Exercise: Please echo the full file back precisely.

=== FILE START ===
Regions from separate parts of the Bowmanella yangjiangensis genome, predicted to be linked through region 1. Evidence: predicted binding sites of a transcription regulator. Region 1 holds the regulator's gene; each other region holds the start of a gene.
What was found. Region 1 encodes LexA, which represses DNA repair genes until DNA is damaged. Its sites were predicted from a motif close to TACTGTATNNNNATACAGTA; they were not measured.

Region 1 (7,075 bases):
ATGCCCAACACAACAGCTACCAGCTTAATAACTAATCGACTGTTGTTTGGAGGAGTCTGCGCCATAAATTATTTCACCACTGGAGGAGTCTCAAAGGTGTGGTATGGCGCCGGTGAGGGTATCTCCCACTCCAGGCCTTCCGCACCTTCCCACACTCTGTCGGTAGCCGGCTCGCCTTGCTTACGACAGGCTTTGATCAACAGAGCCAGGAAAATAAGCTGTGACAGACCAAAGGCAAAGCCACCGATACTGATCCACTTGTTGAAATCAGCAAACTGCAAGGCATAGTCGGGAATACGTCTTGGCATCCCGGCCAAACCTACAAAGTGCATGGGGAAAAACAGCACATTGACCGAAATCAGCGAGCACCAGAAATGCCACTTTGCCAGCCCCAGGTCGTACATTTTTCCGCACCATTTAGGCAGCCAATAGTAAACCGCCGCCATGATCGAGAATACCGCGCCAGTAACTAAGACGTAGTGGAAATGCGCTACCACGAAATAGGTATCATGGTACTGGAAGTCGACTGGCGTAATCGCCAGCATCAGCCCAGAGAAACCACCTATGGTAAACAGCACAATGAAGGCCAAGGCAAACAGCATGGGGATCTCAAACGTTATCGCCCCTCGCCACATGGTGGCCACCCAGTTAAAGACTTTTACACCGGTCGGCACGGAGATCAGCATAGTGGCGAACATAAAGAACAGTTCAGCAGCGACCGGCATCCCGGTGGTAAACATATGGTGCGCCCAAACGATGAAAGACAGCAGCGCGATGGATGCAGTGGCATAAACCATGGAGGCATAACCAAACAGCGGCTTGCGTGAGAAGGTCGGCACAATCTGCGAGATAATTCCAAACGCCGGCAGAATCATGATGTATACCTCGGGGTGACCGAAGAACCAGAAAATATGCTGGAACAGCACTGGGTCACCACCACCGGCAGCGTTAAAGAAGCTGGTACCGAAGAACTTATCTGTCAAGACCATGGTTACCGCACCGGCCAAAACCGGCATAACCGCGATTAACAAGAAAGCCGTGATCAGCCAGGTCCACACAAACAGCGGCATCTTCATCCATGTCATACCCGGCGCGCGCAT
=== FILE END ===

Regions from separate parts of the Bowmanella yangjiangensis genome, predicted to be linked through region 1. Evidence: predicted binding sites of a transcription regulator. Region 1 holds the regulator's gene; each other region holds the start of a gene.
What was found. Region 1 encodes LexA, which represses DNA repair genes until DNA is damaged. Its sites were predicted from a motif close to TACTGTATNNNNATACAGTA; they were not measured.

Region 1 (7,075 bases):
ATGCCCAACACAACAGCTACCAGCTTAATAACTAATCGACTGTTGTTTGGAGGAGTCTGCGCCATAAATTATTTCACCACTGGAGGAGTCTCAAAGGTGTGGTATGGCGCCGGTGAGGGTATCTCCCACTCCAGGCCTTCCGCACCTTCCCACACTCTGTCGGTAGCCGGCTCGCCTTGCTTACGACAGGCTTTGATCAACAGAGCCAGGAAAATAAGCTGTGACAGACCAAAGGCAAAGCCACCGATACTGATCCACTTGTTGAAATCAGCAAACTGCAAGGCATAGTCGGGAATACGTCTTGGCATCCCGGCCAAACCTACAAAGTGCATGGGGAAAAACAGCACATTGACCGAAATCAGCGAGCACCAGAAATGCCACTTTGCCAGCCCCAGGTCGTACATTTTTCCGCACCATTTAGGCAGCCAATAGTAAACCGCCGCCATGATCGAGAATACCGCGCCAGTAACTAAGACGTAGTGGAAATGCGCTACCACGAAATAGGTATCATGGTACTGGAAGTCGACTGGCGTAATCGCCAGCATCAGCCCAGAGAAACCACCTATGGTAAACAGCACAATGAAGGCCAAGGCAAACAGCATGGGGATCTCAAACGTTATCGCCCCTCGCCACATGGTGGCCACCCAGTTAAAGACTTTTACACCGGTCGGCACGGAGATCAGCATAGTGGCGAACATAAAGAACAGTTCAGCAGCGACCGGCATCCCGGTGGTAAACATATGGTGCGCCCAAACGATGAAAGACAGCAGCGCGATGGATGCAGTGGCATAAACCATGGAGGCATAACCAAACAGCGGCTTGCGTGAGAAGGTCGGCACAATCTGCGAGATAATTCCAAACGCCGGCAGAATCATGATGTATACCTCGGGGTGACCGAAGAACCAGAAAATATGCTGGAACAGCACTGGGTCACCACCACCGGCAGCGTTAAAGAAGCTGGTACCGAAGAACTTATCTGTCAAGACCATGGTTACCGCACCGGCCAAAACCGGCATAACCGCGATTAACAAGAAAGCCGTGATCAGCCAGGTCCACACAAACAGCGGCATCTTCATCCATGTCATACCCGGCGCGCGCAT